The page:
Zero-down payment loans too good to be true

Just when home foreclosure rates started to decline a bit in Chicago, some crafty lenders began touting amazing new shortcuts to homeownership.

The latest financing gimmick designed to add more froth to the dangerously bubbly market for first-time home buyers is the proposal for a federally insured zero-down payment mortgage program that would be available through the Federal Housing Administration.

Fortunately, the consumer watchdogs are hard at work blowing away smoke so borrowers can read the fine print.

The National Multi Housing Council and National Apartment Association recently told Congress that a zero-down FHA loan program would likely hurt the very people the government is trying to aid and would further divert limited housing resources away from solving the nation’s most pressing problems.

With FHA foreclosures at an all-time high and talk of a housing bubble increasing, the NMHC and NAA told the House Subcommittee on Housing and Community Opportunity, that now is not the time to place more hard-working families in jeopardy.

“Most policy makers at all levels of government operate under the mistaken notion that when it comes to homeownership, more is always better,” said Doug Bibby, president of the NMHC, an advocate of boosting the nation’s rental housing supply. “But the time has come to ask whether our single-minded pursuit of homeownership is doing more harm than good, especially when it comes to households with limited financial resources and / or weak credit histories.”

“Every dollar allocated to home-ownership incentives is a dollar taken away from other housing programs,” Bibby said. “And homeownership, while worthy, is not the best tool to solve our most pressing housing needs, including the affordable housing shortage, suburban sprawl and the need to house our aging population.”

Bibby also cited the following evidence that suggests the homeownership envelope has already been pushed too far:

Although home foreclosure starts have declined in Chicago for two consecutive years, nationwide foreclosures of conventional loans are near record-level. FHA foreclosures are at their highest level ever and are still climbing.

“Some housing advocates say now is the worst time for foreclosures in some parts of the nation since the Great Depression,” Bibby said.

In Indianapolis, clusters of foreclosed homes are emerging. One block of older rowhouses has 20 vacant homes. FHA repossessions in Indianapolis are growing and are depressing prices in neighborhoods where they are concentrated. The sheriff responsible for Indianapolis reported 5,500 foreclosures in 2002 compared to about 1,000 a year in the mid-1990s.

“Many people assume that households with severe cost burdens, such as paying more than 50 percent of their income on housing, are renters,” Bibby said. “But our aggressive homeownership policies are pushing more and more owners into unaffordable situations.”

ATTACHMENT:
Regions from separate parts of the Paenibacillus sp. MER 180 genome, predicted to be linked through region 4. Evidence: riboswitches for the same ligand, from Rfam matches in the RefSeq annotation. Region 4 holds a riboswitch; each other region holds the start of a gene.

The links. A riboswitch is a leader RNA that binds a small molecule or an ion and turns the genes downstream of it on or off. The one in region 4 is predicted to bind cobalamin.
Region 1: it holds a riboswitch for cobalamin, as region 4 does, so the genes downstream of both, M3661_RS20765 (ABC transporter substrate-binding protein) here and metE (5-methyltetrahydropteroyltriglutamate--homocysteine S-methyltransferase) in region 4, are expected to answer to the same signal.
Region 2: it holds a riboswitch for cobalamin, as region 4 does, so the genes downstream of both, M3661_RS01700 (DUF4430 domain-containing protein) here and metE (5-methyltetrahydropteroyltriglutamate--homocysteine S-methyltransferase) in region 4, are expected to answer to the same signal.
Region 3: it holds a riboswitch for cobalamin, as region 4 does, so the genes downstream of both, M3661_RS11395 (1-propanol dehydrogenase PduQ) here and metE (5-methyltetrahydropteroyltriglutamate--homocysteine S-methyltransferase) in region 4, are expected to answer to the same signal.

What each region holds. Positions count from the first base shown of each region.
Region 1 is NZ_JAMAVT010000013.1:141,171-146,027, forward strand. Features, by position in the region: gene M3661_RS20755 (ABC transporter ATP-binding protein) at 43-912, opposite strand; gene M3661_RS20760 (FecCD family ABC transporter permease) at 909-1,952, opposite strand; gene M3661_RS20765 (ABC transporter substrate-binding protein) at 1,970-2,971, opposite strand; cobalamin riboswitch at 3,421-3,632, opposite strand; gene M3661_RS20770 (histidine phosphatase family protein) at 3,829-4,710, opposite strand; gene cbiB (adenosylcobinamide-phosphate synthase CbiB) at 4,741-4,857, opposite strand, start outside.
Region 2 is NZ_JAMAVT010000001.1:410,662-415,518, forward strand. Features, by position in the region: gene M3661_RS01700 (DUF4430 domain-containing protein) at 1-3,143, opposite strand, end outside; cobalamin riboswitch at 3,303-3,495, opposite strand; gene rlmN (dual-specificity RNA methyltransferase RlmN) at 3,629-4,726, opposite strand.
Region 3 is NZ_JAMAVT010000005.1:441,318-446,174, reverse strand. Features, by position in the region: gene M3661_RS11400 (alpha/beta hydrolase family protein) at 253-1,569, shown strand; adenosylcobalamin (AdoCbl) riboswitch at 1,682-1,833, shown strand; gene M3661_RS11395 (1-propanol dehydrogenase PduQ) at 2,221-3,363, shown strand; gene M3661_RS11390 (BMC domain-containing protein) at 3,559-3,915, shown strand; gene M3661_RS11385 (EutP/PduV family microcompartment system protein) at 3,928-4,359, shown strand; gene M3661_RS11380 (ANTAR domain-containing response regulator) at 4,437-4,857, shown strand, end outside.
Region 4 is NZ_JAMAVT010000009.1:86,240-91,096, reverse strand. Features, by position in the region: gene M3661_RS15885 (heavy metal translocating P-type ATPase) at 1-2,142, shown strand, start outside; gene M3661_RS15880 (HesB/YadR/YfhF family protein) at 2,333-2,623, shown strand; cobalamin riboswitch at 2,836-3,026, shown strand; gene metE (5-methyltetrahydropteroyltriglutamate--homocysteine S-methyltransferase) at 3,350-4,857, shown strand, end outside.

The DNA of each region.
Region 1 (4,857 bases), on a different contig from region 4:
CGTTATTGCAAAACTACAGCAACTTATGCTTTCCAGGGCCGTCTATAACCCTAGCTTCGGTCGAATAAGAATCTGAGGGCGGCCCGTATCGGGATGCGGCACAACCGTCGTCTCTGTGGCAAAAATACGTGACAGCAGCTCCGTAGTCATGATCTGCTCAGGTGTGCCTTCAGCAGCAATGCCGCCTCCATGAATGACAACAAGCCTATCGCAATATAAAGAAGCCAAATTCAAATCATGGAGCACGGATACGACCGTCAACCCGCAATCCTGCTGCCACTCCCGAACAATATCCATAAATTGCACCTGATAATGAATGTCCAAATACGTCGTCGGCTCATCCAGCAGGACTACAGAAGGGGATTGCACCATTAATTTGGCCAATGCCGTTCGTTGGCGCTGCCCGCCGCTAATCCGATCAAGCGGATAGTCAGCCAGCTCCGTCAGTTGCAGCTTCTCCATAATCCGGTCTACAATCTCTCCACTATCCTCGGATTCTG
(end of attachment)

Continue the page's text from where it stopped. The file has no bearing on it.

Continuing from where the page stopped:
According to the U.S. Department of Housing and Urban Development, the only group whose housing conditions worsened between 1999 and 2001 were low- and moderate-income owners, not renters.

A Harvard University study reported that twice as many owners as renters pay half of their income for housing. From 2000 to 2003, the number of lower and lower-middle income homeowners with severe cost burdens grew by more than 1 million.

Homeownership is more expensive for the very households less able to handle it, Bibby said.

“Lower-income and moderate-income households purchase a disproportionately larger share of older housing that depreciates faster and requires more frequent and costly maintenance,” Bibby said. “Too many people naively think that the ‘gift’ of a down payment is enough to make successful homeowners. But they fail to consider the true carrying costs of ownership.”

Experts estimate that it takes another 40 percent of a homeowner’s principal and interest to cover property taxes, property insurance and routine maintenance and repairs.

Bibby said low- and moderate-income home purchasers are also more likely to buy in neighborhoods with declining house prices.

“One study of housing appreciation in Miami showed that appreciation rates are far more volatile over time in low-income and high-minority tracts,” he said. “As a result of our aggressive policies, many families find themselves with no cash reserves and just one paycheck away from financial disaster if their incomes decline, their house values fall or expensive repairs are required.”

While homeownership can play a role in stabilizing neighborhoods, Bibby said it could only do so if new homeowners are successful. “If families default and abandon their houses, then cities, counties, towns and school districts also lose tax revenue and incur higher costs associated with vandalism and other social problems,” Bibby said.

Real estate columnist and media consultant Don DeBat has written about Chicago-area housing and mortgage markets since 1968. He is chief executive officer of DeBat Media, Inc.,

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